Quinlan receives America’s highest military decoration, the Medal of Honor, on February 18, 1891 for his actions at the Battle of Savage’s Station in Henrico County, Virginia, the fourth of the Seven Days Battles (Peninsula Campaign). His citation states he “led his regiment on the enemy’s battery, silenced the guns, held the position against overwhelming numbers, and covered the retreat of the Second Army Corps.”
Geoffrey Henry Cecil Bing, British barrister and politician who serves as the Labour Party Member of Parliament for Hornchurch from 1945 to 1955, is born on July 24, 1909 at Craigavad near Belfast in what is now Northern Ireland.
Bing is educated at Rockport School and Tonbridge School before going on to Lincoln College, Oxford, where he reads history. He graduates with a second-class degree in 1931, before attending Princeton University, where he is a Jane Eliza Procter Visiting Fellow between 1932 and 1933. He is called to the bar from the Inner Temple in 1934.
Always a radical and a member of the socialist left, Bing is active in the Haldane Society of Socialist Lawyers and the National Council for Civil Liberties. During the Spanish Civil War, he joins the International Brigades as a journalist, barely avoiding capture at Bilbao. He is also an early anti-Nazi.
During World War II, Bing serves in the Royal Corps of Signals, attaining the rank of major. A 1943 experiment with parachutes at the GSO2 Airborne Forces Development Centre leaves him disfigured and he bears the scars for many years.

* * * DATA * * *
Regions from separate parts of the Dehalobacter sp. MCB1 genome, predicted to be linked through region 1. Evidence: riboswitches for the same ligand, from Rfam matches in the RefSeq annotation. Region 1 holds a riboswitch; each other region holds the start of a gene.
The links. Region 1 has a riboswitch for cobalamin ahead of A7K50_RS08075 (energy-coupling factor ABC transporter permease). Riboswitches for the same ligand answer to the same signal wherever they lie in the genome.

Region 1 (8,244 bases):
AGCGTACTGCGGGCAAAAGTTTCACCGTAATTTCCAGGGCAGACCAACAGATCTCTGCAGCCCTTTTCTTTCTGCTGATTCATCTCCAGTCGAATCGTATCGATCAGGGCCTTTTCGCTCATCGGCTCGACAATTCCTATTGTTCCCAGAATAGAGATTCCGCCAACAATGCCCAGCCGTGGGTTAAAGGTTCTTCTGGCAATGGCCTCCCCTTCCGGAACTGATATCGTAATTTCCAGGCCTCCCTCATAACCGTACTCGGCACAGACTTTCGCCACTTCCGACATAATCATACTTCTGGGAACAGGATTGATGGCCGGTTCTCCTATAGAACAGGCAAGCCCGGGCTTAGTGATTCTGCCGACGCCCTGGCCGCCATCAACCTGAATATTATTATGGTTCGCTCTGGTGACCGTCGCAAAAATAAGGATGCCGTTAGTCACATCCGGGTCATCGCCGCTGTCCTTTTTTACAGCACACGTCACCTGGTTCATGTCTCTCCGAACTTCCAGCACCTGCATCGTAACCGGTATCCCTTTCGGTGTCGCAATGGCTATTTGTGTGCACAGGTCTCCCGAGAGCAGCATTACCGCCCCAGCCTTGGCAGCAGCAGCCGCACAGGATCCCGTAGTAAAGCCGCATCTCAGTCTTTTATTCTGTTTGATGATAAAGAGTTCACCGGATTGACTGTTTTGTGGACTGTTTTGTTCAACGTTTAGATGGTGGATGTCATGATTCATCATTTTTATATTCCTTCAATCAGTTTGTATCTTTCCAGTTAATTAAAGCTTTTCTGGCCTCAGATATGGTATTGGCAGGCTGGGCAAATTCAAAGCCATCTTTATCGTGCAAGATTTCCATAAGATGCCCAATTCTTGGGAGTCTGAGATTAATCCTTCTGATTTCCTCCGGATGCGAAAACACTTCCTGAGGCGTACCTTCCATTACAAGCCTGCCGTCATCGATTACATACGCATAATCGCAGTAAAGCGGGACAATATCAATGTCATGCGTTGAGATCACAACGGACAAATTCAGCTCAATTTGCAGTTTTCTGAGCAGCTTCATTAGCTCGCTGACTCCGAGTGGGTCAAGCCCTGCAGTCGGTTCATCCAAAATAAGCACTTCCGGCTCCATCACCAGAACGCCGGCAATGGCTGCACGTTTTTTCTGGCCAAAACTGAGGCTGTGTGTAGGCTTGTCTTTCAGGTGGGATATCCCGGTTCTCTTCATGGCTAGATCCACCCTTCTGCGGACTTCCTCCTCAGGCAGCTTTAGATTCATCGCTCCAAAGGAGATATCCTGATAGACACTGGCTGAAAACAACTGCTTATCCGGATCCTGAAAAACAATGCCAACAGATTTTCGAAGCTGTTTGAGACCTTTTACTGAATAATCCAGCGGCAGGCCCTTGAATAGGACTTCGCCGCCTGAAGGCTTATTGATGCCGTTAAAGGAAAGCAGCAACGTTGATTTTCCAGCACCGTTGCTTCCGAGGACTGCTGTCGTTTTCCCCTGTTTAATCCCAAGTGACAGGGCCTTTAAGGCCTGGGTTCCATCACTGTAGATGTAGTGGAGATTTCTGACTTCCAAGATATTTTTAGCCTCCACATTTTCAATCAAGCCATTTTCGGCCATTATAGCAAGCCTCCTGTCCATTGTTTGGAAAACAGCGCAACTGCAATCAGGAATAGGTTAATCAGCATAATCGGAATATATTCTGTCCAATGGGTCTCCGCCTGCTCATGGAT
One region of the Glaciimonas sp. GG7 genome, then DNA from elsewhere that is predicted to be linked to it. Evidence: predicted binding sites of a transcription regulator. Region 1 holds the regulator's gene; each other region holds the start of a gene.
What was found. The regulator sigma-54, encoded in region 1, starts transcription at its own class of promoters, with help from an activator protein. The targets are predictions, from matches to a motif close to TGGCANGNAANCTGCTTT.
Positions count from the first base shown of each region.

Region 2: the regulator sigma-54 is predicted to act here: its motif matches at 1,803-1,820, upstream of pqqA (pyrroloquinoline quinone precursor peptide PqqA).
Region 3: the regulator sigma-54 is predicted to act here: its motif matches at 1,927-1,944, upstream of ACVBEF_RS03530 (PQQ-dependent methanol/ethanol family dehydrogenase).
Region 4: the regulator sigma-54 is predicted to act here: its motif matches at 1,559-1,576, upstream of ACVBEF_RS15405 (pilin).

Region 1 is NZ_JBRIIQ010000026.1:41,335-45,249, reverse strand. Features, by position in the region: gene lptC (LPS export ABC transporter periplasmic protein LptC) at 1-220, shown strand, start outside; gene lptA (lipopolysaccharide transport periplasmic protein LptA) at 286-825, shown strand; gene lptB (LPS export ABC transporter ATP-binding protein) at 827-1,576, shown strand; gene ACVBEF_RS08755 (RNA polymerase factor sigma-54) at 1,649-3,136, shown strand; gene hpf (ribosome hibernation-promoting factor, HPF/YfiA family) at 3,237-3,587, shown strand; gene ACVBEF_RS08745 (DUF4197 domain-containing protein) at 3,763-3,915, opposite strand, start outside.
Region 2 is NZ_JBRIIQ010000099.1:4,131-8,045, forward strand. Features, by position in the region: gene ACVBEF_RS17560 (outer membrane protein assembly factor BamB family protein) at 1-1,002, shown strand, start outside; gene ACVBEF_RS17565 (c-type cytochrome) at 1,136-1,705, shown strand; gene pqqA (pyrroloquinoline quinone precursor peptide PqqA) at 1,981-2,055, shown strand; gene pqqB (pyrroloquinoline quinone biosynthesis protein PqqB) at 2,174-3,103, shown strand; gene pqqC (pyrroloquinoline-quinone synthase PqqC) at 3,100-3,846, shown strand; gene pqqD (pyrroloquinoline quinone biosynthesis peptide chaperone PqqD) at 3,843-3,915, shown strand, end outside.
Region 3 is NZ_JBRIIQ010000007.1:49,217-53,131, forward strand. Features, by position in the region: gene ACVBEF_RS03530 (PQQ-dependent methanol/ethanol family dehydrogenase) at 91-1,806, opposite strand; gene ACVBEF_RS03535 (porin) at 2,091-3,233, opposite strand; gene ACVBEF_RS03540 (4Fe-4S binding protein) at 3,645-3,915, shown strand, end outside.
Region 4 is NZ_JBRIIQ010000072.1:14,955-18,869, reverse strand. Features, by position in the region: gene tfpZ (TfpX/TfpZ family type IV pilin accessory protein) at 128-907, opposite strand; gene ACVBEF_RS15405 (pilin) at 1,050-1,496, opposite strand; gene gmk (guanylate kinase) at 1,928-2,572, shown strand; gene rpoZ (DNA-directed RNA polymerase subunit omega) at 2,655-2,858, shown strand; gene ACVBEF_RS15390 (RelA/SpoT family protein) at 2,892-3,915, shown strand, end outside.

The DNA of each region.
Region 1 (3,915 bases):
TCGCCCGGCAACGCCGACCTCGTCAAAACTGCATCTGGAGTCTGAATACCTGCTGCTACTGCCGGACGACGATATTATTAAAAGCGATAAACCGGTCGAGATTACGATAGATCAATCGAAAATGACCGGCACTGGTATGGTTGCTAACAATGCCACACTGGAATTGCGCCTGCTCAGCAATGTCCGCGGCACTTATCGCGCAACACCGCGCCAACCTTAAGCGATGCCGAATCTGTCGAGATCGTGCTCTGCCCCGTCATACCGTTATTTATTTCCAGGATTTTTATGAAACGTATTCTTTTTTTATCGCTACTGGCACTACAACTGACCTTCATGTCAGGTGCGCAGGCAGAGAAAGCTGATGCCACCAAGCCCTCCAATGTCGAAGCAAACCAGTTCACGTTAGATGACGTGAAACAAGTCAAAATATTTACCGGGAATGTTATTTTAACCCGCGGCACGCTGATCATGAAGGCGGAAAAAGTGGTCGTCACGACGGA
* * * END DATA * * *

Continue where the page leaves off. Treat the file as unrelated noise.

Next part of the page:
At the 1945 general election, Bing stands for Labour in Hornchurch, winning the seat. He is re-elected in 1950 and 1951, serving until 1955. He serves briefly as a junior whip in 1945-1946 but this is widely thought to have been the unintended result of confusion on the part of Clement Attlee, who confuses him for another Labour MP of a similar name.
On the backbenches, Bing is, according to his Times obituary, “the unrestrained leader of a small group of radicals, never fully trusted by their colleagues and known as ‘Bing Boys.'” He takes a particular interest in the cases of Timothy Evans and John Christie, and he supports the campaign to overturn the conviction of Evans, which is ultimately successful. He supports Communist China and takes a keen interest in Northern Ireland, the brewers’ monopoly and parliamentary procedure.
Bing also builds a practice in West Africa. He becomes close to Kwame Nkrumah, the first post-colonial president of Ghana and is appointed Ghana’s attorney-general, a post he holds until 1961. When Nkrumah is ousted in 1966, Bing is arrested and ill-treated, before being sent home some months later. His memoir of Nkrumah’s Ghana, Reap the Whirlwind, is published in 1968.